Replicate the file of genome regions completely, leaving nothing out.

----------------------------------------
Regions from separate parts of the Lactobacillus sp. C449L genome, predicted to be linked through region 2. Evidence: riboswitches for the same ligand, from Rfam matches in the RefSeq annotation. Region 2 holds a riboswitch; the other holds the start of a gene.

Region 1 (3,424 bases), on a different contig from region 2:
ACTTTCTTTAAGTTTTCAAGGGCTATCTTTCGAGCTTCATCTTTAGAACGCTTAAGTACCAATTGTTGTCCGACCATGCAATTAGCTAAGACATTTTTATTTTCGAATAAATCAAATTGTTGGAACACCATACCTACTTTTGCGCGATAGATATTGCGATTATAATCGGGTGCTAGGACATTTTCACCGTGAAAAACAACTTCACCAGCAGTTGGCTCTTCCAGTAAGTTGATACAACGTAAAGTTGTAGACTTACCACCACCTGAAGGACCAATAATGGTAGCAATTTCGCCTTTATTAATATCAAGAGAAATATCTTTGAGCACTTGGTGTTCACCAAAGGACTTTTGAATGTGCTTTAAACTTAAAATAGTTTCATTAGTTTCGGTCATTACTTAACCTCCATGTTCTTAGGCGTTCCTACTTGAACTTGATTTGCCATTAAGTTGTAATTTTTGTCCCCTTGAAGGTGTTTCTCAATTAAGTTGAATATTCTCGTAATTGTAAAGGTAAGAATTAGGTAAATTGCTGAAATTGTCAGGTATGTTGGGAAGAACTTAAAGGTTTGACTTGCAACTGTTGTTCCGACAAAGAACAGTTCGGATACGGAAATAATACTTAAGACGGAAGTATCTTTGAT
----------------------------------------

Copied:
Regions from separate parts of the Lactobacillus sp. C449L genome, predicted to be linked through region 2. Evidence: riboswitches for the same ligand, from Rfam matches in the RefSeq annotation. Region 2 holds a riboswitch; the other holds the start of a gene.

Region 1 (3,424 bases), on a different contig from region 2:
ACTTTCTTTAAGTTTTCAAGGGCTATCTTTCGAGCTTCATCTTTAGAACGCTTAAGTACCAATTGTTGTCCGACCATGCAATTAGCTAAGACATTTTTATTTTCGAATAAATCAAATTGTTGGAACACCATACCTACTTTTGCGCGATAGATATTGCGATTATAATCGGGTGCTAGGACATTTTCACCGTGAAAAACAACTTCACCAGCAGTTGGCTCTTCCAGTAAGTTGATACAACGTAAAGTTGTAGACTTACCACCACCTGAAGGACCAATAATGGTAGCAATTTCGCCTTTATTAATATCAAGAGAAATATCTTTGAGCACTTGGTGTTCACCAAAGGACTTTTGAATGTGCTTTAAACTTAAAATAGTTTCATTAGTTTCGGTCATTACTTAACCTCCATGTTCTTAGGCGTTCCTACTTGAACTTGATTTGCCATTAAGTTGTAATTTTTGTCCCCTTGAAGGTGTTTCTCAATTAAGTTGAATATTCTCGTAATTGTAAAGGTAAGAATTAGGTAAATTGCTGAAATTGTCAGGTATGTTGGGAAGAACTTAAAGGTTTGACTTGCAACTGTTGTTCCGACAAAGAACAGTTCGGATACGGAAATAATACTTAAGACGGAAGTATCTTTGAT